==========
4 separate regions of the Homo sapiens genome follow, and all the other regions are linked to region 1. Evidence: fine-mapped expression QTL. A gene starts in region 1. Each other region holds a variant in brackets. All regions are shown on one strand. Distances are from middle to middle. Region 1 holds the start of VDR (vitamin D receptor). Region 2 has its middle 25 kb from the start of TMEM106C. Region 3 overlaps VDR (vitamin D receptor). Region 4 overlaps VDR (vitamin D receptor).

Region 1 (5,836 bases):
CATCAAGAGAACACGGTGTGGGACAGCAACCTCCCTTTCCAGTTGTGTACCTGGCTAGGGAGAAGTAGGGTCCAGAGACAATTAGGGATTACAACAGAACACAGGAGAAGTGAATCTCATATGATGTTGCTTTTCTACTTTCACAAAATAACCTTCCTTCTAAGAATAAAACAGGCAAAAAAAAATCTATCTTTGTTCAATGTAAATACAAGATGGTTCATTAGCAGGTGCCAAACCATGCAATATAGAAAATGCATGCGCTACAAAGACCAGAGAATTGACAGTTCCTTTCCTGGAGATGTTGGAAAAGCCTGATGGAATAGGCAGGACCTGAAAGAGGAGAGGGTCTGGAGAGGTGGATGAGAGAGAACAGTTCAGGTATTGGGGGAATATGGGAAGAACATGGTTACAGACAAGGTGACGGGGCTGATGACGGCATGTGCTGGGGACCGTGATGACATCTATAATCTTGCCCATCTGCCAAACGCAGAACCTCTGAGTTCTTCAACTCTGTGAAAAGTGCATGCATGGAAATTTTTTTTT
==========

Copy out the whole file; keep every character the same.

4 separate regions of the Homo sapiens genome follow, and all the other regions are linked to region 1. Evidence: fine-mapped expression QTL. A gene starts in region 1. Each other region holds a variant in brackets. All regions are shown on one strand. Distances are from middle to middle. Region 1 holds the start of VDR (vitamin D receptor). Region 2 has its middle 25 kb from the start of TMEM106C. Region 3 overlaps VDR (vitamin D receptor). Region 4 overlaps VDR (vitamin D receptor).

Region 1 (5,836 bases):
CATCAAGAGAACACGGTGTGGGACAGCAACCTCCCTTTCCAGTTGTGTACCTGGCTAGGGAGAAGTAGGGTCCAGAGACAATTAGGGATTACAACAGAACACAGGAGAAGTGAATCTCATATGATGTTGCTTTTCTACTTTCACAAAATAACCTTCCTTCTAAGAATAAAACAGGCAAAAAAAAATCTATCTTTGTTCAATGTAAATACAAGATGGTTCATTAGCAGGTGCCAAACCATGCAATATAGAAAATGCATGCGCTACAAAGACCAGAGAATTGACAGTTCCTTTCCTGGAGATGTTGGAAAAGCCTGATGGAATAGGCAGGACCTGAAAGAGGAGAGGGTCTGGAGAGGTGGATGAGAGAGAACAGTTCAGGTATTGGGGGAATATGGGAAGAACATGGTTACAGACAAGGTGACGGGGCTGATGACGGCATGTGCTGGGGACCGTGATGACATCTATAATCTTGCCCATCTGCCAAACGCAGAACCTCTGAGTTCTTCAACTCTGTGAAAAGTGCATGCATGGAAATTTTTTTTT